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There’s a photo of a 1-year-old miniature husky in Chloe Simpson’s transparent phone case. But contrary to what one might expect, it’s not her dog.
And Simpson is not the only one toting around his image.
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At Mesa Middle School, the black-and-white canine is a celebrity, confidant and friend. In addition to carrying around his photo, students look for him between classes to give him head scratches and belly rubs. In return, he helps them feel safe and happy.
Rocket, a therapy dog from the Castle Rock Police Department, is part of a program that pairs school resource officers with therapy dogs to protect and serve students in the Douglas County School District. In August, Mesa became the second school in the district to have an SRO-therapy dog team.
The program started at Castle View High School in 2021 when the school introduced Buttercup.
According to Buttercup’s partner Scott Gillespie, she was the first SRO therapy dog in Colorado.
In addition to helping students who are upset, Gillespie said Buttercup deescalates situations. He said his presence as a police officer can add stress to scenarios in which a student needs an advocate instead.
“They need somebody who's approachable that they can talk to, that can help them through what they're dealing with. She's that bridge,” he said.
Gillepsie also said Buttercup helps him to learn about social conflicts and stressful situations going on in the school, which is information he can use to keep the students safer.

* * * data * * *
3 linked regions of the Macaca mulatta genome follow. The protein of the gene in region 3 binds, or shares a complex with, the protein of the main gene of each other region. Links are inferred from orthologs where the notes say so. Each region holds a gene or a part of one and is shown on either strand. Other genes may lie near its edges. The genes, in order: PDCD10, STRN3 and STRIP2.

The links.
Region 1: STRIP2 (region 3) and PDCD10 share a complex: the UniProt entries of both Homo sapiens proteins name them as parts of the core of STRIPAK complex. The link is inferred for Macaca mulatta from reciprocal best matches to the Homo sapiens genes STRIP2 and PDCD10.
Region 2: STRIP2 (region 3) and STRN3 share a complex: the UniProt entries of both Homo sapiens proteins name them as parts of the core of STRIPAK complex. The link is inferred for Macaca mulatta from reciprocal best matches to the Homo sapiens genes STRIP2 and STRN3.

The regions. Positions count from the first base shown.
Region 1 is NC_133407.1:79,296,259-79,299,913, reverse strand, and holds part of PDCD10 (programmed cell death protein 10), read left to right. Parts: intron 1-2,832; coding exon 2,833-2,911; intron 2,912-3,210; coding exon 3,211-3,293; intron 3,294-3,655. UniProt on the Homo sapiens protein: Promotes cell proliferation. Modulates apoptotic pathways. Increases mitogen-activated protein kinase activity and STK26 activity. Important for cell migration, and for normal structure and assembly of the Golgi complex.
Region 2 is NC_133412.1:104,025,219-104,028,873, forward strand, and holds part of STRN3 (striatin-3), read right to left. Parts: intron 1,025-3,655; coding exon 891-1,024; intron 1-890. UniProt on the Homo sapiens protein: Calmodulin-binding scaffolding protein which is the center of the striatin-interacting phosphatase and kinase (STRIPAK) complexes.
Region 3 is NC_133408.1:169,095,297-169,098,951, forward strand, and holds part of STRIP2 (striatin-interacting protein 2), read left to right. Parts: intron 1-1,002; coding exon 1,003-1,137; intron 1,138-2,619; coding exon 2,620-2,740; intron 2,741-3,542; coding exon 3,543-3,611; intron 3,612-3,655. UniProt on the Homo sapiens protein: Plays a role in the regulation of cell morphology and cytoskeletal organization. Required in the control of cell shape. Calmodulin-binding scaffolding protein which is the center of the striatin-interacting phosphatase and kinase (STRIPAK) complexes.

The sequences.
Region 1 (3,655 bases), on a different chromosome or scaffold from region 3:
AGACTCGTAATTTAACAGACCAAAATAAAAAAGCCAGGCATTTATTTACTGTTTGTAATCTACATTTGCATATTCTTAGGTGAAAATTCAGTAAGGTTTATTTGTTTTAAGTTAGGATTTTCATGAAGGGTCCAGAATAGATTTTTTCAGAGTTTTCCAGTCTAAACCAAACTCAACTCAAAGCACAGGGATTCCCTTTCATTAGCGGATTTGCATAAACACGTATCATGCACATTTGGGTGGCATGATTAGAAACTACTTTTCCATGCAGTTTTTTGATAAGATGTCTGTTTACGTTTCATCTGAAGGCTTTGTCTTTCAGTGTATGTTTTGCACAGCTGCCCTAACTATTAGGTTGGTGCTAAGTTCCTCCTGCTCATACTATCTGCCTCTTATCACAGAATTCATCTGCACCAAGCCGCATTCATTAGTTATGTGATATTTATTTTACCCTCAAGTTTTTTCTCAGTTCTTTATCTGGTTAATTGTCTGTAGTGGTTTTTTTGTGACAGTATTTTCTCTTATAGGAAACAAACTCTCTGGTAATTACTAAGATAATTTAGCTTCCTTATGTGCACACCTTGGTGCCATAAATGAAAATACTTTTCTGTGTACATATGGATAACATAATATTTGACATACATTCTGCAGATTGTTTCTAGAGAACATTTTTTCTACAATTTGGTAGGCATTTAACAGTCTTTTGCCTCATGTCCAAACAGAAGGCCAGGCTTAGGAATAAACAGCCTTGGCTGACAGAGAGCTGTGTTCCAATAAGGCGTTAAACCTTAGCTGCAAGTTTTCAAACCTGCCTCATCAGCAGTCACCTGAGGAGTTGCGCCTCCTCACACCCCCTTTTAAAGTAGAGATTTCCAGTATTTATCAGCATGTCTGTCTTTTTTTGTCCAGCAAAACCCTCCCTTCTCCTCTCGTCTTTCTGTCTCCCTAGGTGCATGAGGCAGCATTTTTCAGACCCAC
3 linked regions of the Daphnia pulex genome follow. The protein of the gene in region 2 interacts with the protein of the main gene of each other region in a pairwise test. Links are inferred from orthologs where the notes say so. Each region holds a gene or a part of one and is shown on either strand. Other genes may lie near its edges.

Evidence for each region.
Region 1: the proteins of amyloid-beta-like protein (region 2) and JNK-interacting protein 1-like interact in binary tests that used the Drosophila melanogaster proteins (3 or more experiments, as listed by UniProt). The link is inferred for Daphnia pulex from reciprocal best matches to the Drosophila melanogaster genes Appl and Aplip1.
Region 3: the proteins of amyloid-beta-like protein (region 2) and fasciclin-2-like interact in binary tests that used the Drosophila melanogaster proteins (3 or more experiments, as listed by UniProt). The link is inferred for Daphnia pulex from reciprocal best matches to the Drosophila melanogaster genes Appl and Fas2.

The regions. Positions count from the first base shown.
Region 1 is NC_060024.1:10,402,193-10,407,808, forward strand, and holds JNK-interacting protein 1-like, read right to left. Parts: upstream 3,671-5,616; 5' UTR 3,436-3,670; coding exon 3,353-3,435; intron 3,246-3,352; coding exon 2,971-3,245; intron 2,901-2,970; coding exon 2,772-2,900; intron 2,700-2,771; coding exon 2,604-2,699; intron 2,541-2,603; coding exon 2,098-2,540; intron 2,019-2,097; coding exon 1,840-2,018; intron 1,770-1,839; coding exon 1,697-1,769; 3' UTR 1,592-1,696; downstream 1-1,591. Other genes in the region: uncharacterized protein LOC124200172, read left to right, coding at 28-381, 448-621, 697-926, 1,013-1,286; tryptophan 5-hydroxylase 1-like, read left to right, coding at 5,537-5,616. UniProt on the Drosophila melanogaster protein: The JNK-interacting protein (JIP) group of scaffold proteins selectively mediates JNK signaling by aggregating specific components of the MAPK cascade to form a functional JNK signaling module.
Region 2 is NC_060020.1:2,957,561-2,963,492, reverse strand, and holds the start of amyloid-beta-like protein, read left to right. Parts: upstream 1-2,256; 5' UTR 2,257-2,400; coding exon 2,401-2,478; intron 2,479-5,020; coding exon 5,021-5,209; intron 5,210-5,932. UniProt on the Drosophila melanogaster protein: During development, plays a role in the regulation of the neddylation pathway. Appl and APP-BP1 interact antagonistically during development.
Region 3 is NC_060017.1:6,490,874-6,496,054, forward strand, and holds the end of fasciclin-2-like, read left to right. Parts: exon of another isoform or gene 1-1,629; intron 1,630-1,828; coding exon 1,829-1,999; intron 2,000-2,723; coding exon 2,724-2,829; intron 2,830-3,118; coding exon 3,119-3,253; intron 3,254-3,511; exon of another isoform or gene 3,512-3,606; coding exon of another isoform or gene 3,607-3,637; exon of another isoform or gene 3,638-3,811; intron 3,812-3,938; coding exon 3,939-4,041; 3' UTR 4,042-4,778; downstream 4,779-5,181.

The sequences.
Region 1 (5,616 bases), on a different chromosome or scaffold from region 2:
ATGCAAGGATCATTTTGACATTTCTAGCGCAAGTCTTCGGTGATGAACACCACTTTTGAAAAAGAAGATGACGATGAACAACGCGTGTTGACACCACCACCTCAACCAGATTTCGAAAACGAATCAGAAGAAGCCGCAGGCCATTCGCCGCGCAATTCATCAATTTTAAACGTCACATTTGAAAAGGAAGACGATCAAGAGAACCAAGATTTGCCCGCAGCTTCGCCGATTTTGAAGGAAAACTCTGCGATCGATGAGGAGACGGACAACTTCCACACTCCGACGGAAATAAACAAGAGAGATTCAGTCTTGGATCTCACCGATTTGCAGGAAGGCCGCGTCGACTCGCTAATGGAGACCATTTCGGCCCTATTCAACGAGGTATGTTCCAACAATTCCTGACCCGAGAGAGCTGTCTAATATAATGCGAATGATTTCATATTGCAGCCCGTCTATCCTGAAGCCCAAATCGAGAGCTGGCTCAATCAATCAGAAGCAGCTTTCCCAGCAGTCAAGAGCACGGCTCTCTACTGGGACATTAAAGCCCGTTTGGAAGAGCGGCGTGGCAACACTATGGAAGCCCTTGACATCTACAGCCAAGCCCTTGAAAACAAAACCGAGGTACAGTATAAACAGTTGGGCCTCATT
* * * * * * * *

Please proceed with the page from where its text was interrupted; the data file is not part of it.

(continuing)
“When students pet her, they talk with me about all kinds of things. And so it ends up being an intelligence-gathering tool for me where I learn about problems before they happen,” he said.
Both of the CRPD teams graduated from a 40-hour program called Paws & Stripes College at the Brevard County Sheriff’s Office in Florida, which trains law enforcement therapy dog teams.
SRO Luke Godfrey and Rocket also hold the Canine Good Citizen certification through the American Kennel Club and the Multi Discipline Therapy K-9 certification through United K9s, according to the CRPD.
“The role of the school resource officer is to protect and educate,” said Godfrey. “And Rocket really helps me to improve my mission by being so approachable, by being present.”
As a therapy dog, Rocket helps kids who are struggling with mental health, problems at home or other emotional or mental crises, Godfrey said.
“What makes a dog so amazing is that the dog doesn't have any kind of judgment. The dog doesn't judge your situation; the dog just listens,” he said.
Godfrey said he has seen students who were upset or crying visibly calm down just from sitting with Rocket for a few minutes and petting him.
Mesa Principal Jarod Nicholson said he used to work at Ponderosa High School, where he witnessed the positive impact of a therapy dog that worked with a social worker. Because of this experience, he is excited to have a therapy dog at Mesa.
“When I met with Officer Godfrey, I gave him 100% support,” he said. “It just brings such a positive energy to the to the school and it's incredible to see kids light up.”
According to Simpson, a love for Rocket is something that unites the student body.
“It’s where students can come together on one thing... That’s what we agree on, that’s one thing we can all agree on,” she said. “We all think he’s amazing.”
In Godfrey’s eyes, Rocket’s ability to cheer people up is something we could all learn from.
“He really makes their days just a little bit better,” he said. “And I think, as a community, if we can all strive to make each other's lives a little bit better, we'll all improve as a whole.”
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